The Heritage Foundation recently published its annual ranking of the Index of Economic Freedom, putting Hong Kong’s economy as the freest in the world for the fifteenth year in a row. In contrast, China occupies the 100th place out of 169 countries, below Russia and Namibia.
Hong Kong’s crucial role in China’s economic development since the 1970s is self-evident — the port city carried immense strategic significance since Deng Xiaoping initiated China’s ‘open door policy’ in 1978. It served as a gateway for China to the outside world, facilitating trade and the forming of economic relationships with many key exchange partners such as the US, Japan and Taiwan.
Hong Kong’s influence and strategic significance did not change much after the handover back to the PRC in 1997, as its role as a regional headquarter for business in China continued to grow. The preservation of Hong Kong’s free market economy after 1997 allowed it to become one of the fastest-growing economies in Asia and develop into a booming international financial centre, competing with London and New York. But if 22 years ago the cosmopolitan city was a prized possession for China, its overall importance to the country’s economy is now declining rapidly. Hong Kong’s significance to the Chinese economy has shrunk a great deal since the handover, falling from 18.4 per cent of the mainland’s economy in 1997 to less than 2.9 per cent in 2017.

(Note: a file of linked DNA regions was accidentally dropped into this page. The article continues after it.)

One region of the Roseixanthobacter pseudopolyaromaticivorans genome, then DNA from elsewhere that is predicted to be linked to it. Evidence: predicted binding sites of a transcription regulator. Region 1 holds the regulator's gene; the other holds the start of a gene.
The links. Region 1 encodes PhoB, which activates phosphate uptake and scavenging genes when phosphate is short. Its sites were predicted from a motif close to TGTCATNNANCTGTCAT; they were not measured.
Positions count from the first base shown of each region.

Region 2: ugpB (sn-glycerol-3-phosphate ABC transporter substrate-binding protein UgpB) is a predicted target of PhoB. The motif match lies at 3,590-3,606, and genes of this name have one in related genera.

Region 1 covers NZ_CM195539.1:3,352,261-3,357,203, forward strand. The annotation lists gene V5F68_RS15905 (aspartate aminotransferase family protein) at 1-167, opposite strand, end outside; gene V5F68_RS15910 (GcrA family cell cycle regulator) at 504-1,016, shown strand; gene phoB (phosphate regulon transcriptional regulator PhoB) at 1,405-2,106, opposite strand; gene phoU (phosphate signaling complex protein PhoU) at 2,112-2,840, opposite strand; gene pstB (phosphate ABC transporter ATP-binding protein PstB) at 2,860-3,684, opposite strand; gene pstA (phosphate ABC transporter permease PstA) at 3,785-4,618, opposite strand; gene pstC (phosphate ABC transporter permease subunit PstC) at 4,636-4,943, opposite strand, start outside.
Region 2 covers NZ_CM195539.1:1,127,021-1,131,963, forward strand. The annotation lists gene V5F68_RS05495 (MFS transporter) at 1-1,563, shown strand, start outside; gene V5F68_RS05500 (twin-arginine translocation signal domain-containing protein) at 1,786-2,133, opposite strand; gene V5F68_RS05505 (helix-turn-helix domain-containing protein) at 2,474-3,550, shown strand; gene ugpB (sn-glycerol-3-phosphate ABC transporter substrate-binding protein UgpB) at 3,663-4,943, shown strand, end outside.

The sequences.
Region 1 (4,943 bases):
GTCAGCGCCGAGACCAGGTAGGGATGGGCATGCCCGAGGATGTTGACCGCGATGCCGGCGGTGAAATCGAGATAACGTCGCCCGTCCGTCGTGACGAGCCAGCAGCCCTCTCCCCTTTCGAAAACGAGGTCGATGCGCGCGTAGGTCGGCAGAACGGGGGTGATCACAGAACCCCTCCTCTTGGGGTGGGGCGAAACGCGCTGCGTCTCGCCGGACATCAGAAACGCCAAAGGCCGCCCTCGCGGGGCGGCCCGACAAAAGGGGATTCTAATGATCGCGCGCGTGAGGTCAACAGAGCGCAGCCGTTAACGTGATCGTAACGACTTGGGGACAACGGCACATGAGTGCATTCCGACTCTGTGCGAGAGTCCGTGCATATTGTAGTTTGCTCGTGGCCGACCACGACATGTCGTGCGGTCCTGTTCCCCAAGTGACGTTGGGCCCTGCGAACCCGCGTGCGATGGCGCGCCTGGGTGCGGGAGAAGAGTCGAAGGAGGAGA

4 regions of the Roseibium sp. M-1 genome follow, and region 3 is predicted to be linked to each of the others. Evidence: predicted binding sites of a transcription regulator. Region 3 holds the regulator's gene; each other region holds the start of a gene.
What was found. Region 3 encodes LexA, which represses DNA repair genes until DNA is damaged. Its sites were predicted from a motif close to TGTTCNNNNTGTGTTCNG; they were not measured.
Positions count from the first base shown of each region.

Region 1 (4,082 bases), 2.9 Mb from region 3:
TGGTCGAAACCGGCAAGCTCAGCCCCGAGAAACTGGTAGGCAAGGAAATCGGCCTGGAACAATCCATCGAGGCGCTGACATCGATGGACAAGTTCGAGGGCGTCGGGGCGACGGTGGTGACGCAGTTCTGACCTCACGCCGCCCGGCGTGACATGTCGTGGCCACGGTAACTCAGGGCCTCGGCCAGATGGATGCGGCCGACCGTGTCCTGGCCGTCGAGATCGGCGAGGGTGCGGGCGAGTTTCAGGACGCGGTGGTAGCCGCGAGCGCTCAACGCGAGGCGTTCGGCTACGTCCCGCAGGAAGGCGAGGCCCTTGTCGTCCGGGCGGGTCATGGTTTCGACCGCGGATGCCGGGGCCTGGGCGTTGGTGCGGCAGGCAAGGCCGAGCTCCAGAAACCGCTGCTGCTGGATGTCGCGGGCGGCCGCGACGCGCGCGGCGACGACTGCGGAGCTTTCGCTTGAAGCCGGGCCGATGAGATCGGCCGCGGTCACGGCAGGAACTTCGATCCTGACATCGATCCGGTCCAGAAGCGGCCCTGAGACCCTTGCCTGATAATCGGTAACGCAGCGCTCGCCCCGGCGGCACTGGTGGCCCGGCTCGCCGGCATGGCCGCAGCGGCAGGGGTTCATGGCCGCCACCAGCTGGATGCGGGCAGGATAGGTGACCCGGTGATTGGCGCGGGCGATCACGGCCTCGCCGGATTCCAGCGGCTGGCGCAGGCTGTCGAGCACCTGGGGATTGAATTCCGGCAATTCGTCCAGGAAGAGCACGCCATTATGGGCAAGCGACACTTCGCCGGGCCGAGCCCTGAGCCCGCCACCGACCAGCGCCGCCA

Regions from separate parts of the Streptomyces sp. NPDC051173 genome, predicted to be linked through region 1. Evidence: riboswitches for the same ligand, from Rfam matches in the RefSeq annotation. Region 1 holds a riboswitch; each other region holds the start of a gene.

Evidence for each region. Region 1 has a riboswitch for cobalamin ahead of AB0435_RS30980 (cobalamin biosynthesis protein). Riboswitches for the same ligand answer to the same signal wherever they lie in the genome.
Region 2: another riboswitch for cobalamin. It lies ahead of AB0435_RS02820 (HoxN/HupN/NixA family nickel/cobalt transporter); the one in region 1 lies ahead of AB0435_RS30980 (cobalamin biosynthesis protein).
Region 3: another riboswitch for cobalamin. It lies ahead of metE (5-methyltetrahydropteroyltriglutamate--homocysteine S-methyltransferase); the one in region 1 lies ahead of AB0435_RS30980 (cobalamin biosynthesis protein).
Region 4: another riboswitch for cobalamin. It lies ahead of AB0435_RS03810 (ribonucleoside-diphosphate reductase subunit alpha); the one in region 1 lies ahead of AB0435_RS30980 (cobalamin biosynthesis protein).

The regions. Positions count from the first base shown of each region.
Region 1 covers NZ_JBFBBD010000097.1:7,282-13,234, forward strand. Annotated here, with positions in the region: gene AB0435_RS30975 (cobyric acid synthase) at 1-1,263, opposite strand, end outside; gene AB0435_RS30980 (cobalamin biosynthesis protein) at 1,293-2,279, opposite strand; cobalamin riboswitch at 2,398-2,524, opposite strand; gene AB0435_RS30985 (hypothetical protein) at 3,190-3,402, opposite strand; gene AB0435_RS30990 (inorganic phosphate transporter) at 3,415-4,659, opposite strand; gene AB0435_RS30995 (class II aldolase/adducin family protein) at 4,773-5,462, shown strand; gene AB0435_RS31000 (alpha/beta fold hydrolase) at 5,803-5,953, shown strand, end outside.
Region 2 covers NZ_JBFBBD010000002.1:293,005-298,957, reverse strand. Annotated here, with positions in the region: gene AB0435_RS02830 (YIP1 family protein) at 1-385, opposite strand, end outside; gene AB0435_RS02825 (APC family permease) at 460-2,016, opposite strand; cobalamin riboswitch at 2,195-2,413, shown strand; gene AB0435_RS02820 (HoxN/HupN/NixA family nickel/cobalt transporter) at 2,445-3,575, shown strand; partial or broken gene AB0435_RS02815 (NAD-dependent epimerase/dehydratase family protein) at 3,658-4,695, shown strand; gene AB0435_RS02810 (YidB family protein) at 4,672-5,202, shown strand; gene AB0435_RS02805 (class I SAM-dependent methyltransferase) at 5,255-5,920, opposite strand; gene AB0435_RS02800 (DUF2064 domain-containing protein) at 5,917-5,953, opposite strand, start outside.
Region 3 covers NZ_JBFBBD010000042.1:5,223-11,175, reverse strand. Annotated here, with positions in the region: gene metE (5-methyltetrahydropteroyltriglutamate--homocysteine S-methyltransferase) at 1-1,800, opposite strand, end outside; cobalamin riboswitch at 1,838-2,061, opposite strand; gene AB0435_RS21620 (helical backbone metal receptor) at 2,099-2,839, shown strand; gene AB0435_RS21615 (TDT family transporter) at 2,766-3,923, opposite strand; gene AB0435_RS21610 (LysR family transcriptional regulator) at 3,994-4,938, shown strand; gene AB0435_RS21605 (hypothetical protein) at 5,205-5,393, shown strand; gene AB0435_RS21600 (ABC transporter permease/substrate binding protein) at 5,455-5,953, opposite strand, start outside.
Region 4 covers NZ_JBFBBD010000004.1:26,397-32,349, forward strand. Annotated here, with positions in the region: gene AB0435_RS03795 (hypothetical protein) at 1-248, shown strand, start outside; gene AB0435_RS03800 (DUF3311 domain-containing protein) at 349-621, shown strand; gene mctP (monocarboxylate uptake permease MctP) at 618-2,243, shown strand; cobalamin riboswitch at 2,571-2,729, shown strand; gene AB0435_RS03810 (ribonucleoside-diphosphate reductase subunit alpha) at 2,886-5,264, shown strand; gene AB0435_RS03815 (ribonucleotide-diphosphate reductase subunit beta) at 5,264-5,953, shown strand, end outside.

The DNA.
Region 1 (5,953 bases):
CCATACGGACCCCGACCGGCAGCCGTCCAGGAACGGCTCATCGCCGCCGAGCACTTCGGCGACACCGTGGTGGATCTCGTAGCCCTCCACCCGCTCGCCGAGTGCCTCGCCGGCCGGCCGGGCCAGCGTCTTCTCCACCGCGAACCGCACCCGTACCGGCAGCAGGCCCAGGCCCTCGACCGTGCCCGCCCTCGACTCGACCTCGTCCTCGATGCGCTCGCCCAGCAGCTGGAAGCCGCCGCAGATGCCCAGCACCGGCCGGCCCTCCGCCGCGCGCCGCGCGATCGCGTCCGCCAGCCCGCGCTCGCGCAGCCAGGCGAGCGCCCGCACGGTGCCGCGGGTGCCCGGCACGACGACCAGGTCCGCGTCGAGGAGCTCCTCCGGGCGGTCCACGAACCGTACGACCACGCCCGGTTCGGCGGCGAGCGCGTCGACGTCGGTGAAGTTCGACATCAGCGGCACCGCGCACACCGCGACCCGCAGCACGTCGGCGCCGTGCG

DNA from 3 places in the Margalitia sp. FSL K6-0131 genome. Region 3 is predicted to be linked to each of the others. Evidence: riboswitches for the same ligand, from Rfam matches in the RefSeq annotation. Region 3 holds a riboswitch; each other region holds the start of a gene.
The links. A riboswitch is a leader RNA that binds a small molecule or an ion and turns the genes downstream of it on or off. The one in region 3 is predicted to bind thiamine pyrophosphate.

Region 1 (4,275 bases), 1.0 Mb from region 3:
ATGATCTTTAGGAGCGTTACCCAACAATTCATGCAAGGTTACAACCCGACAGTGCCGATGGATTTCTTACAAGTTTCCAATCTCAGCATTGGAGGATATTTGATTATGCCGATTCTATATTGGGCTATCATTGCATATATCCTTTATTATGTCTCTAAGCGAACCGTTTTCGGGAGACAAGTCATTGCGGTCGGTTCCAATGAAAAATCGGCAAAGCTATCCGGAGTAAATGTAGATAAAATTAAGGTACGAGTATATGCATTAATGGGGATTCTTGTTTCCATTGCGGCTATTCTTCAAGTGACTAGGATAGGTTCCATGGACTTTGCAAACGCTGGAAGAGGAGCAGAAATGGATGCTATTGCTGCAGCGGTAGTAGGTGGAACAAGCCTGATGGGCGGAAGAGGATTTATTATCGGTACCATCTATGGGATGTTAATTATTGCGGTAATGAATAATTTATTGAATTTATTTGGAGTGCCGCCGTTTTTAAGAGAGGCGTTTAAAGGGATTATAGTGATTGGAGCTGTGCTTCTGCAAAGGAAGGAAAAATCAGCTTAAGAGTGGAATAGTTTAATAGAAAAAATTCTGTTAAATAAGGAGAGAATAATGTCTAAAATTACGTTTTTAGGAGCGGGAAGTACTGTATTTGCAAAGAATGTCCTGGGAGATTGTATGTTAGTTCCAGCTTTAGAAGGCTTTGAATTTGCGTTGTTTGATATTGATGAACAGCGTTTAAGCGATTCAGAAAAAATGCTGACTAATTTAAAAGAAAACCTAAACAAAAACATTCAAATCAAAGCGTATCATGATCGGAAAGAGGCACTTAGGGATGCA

Of course, China has seen its GDP soar in the past two decades and it is now an economic superpower. The establishment of Special Economic Zones to promote free trade in cities like Shenzhen, Guangzhou and Shanghai has allowed them to develop quickly and attract foreign direct investment. Shenzhen, located just across the border from the Special Administrative Region (SAR), has now taken the accolade of China’s most competitive city from Hong Kong, which has started to lag behind its mainland counterparts in innovation and technology.
Ruling in at first place for economic freedom has continued to delight Hong Kong government officials for a quarter of a century. The SAR is known for its well functioning economy with very little government interference, but a closer look suggests that it’s more restrained than one would hope to believe. A recent report found that the main threat to the Hong Kong economy was Beijing’s ongoing interference. Sky-high property prices also mean ordinary Hong Kongers do not all enjoy the lifestyle that its wealth might suggest.